The Kremlin is reflected in the polished company plate of the state-controlled Russian oil giant Rosneft at the entrance of the headquarters in Moscow, on May 17, 2011. (DMITRY KOSTYUKOV / AFP)
MOSCOW / BEIJING - Chinese conglomerate CEFC will buy a 14.16 percent stake in Russian oil major Rosneft for US$9.1 billion from a consortium of Glencore and the Qatar Investment Authority, strengthening the energy partnership between Moscow and Beijing.
The deal will be China's second largest oil and gas acquisition after the US$15.1 billion purchase of Canada's Nexen by CNOOC in 2013
CEFC China Energy has grown in recent years from a niche oil trader into a sprawling energy conglomerate and the transaction will allow China, the world's second largest energy consumer, to boost cooperation with the world's top oil producer.
The deal comes as the United States imposes a new round of economic sanctions on Russia, making it difficult for large Western firms such as Glencore to develop partnerships and increase ties with state-owned firms such as Rosneft.
Glencore said in a statement that CEFC will buy shares at a premium of around 16 percent to the 30-day volume weighted average price of Rosneft shares without naming the price. A CEFC spokesman said the company would pay US$9.1 billion.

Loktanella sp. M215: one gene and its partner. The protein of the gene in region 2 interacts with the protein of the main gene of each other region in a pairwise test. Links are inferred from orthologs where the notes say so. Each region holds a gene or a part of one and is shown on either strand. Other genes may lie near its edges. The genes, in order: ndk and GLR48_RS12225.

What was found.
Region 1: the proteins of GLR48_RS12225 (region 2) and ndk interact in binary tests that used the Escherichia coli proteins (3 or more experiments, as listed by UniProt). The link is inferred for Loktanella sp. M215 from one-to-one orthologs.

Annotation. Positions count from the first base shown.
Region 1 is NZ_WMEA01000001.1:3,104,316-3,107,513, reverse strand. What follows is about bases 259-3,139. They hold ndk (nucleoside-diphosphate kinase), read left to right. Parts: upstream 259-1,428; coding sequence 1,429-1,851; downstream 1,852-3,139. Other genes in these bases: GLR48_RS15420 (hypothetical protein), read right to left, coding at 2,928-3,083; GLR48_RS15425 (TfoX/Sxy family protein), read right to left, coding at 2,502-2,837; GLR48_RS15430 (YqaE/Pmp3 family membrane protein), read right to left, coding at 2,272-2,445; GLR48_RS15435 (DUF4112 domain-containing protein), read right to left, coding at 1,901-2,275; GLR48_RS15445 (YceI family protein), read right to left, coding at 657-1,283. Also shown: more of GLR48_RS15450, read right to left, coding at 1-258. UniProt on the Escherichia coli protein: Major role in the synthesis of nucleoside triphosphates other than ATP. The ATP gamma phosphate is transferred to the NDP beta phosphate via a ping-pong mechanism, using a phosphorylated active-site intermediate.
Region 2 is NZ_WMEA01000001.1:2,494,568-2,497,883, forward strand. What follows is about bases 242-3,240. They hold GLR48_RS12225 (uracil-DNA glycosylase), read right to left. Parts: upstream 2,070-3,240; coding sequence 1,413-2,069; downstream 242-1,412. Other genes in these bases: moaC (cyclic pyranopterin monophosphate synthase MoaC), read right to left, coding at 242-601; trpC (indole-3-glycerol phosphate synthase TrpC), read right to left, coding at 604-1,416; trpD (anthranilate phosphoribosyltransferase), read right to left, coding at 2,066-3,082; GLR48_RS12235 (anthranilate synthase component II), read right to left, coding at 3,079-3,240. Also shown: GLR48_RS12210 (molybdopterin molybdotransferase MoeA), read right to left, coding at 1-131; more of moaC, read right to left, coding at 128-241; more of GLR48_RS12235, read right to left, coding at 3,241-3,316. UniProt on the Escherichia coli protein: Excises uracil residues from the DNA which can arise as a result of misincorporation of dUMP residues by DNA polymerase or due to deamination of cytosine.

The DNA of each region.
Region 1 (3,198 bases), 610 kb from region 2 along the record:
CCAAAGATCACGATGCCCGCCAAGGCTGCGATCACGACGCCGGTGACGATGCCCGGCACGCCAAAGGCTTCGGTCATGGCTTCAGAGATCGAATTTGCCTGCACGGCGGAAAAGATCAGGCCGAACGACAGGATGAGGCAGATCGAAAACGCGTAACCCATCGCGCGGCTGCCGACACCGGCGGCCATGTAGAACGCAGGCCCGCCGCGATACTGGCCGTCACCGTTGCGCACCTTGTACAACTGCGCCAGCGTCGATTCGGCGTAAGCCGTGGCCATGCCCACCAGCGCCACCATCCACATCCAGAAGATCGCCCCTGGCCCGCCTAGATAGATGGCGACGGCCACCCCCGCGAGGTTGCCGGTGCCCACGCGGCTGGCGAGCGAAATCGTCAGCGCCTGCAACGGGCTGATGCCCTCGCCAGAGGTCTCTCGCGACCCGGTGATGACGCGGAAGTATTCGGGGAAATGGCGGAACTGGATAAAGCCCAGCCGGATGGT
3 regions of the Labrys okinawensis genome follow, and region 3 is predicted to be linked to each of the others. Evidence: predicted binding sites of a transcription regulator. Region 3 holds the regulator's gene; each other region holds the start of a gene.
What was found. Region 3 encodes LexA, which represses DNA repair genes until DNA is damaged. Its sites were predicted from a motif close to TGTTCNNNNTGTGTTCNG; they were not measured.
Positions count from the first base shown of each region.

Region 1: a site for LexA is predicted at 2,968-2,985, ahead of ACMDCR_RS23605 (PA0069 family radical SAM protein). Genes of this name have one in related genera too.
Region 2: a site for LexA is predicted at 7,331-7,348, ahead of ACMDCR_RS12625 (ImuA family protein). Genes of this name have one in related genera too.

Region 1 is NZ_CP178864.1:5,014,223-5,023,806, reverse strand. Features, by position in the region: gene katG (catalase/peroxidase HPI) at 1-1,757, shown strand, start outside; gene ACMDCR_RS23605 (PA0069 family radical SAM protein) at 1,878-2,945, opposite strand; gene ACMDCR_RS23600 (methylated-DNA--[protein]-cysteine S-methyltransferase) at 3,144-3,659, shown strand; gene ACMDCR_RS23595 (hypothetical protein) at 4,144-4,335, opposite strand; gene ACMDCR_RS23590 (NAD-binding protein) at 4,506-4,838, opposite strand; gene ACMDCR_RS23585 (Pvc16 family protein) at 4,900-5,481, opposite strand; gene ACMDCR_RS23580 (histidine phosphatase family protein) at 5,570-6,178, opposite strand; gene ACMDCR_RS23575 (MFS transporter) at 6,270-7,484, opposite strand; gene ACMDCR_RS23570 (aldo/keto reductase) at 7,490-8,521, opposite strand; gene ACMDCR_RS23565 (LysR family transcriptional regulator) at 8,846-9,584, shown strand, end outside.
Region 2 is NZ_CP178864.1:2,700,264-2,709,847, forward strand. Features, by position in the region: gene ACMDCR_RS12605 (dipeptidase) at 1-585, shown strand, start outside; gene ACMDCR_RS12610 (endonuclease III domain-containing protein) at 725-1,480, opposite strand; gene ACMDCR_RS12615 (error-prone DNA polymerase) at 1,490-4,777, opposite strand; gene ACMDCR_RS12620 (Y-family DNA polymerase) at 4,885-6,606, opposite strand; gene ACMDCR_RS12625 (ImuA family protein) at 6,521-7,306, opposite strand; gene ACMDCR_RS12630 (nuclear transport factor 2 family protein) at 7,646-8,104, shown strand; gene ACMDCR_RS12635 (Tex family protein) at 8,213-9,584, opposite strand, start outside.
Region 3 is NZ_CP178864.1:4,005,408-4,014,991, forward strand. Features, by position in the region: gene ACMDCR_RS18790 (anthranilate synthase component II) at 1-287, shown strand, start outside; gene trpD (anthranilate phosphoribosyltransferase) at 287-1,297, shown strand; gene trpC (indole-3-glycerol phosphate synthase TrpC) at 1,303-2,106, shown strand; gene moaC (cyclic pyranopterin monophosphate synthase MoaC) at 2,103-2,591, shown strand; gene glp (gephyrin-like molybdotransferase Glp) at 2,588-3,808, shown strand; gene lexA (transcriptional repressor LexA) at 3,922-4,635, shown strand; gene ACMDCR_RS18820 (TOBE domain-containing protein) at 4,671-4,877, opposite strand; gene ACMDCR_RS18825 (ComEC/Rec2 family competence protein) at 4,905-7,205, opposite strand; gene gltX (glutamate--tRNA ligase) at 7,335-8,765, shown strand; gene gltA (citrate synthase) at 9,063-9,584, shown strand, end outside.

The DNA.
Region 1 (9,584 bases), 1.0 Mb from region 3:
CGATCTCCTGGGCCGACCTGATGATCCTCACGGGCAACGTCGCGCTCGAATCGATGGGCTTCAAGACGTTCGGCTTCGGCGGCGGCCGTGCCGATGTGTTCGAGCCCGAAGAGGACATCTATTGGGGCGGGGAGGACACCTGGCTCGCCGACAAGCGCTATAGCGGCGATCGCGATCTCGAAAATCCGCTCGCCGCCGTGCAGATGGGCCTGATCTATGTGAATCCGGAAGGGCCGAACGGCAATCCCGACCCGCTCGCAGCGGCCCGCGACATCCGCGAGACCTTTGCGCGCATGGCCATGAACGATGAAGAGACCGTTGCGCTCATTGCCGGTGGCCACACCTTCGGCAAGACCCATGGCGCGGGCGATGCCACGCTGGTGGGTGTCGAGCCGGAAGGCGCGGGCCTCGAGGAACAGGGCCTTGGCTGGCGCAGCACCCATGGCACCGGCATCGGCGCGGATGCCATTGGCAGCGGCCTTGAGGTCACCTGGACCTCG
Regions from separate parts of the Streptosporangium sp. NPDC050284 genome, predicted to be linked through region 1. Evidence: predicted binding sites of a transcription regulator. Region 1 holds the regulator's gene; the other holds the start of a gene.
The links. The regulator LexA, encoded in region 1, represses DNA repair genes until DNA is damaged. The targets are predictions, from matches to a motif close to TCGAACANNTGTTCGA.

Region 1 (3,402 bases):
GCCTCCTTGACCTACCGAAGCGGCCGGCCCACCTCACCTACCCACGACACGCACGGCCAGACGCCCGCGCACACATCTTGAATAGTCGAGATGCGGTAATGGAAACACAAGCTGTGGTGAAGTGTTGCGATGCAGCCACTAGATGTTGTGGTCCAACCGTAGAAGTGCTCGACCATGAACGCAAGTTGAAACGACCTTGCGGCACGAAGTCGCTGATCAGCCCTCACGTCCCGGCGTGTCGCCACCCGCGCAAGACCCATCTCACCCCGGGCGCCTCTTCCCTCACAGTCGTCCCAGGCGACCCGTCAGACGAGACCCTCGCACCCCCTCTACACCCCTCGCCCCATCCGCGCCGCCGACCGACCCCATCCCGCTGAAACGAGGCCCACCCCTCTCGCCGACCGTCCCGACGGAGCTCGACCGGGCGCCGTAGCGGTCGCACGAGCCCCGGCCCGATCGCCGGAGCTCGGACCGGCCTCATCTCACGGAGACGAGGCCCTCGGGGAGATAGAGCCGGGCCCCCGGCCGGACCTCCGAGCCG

Rosneft's market capitalization stands at US$57 billion and the deal makes it one of the largest investments ever made by China into Russia.
Glencore and QIA will retain stakes of 0.5 percent and 4.7 percent in Rosneft respectively.
The Kremlin has been seeking to expand its ties with China, especially since the West imposed wide-ranging sanctions on Moscow to punish it for the annexation of Crimea and an incursion into east Ukraine in 2014.
Russia tops the list of Chinese crude suppliers where it competes with its arch-rival Saudi Arabia, the world's largest oil exporter.
CEFC said the deal would give it annual equity oil production of 42 million tons (840,000 barrels per day) and access to oil and gas reserves of 2.67 billion tons (20 billion barrels).
The deal will be China's second largest oil and gas acquisition after the US$15.1 billion purchase of Canada's Nexen by CNOOC in 2013. Earlier this decade, Beijing also loaned US$25 billion to Russia to help it build a pipeline from Siberia.
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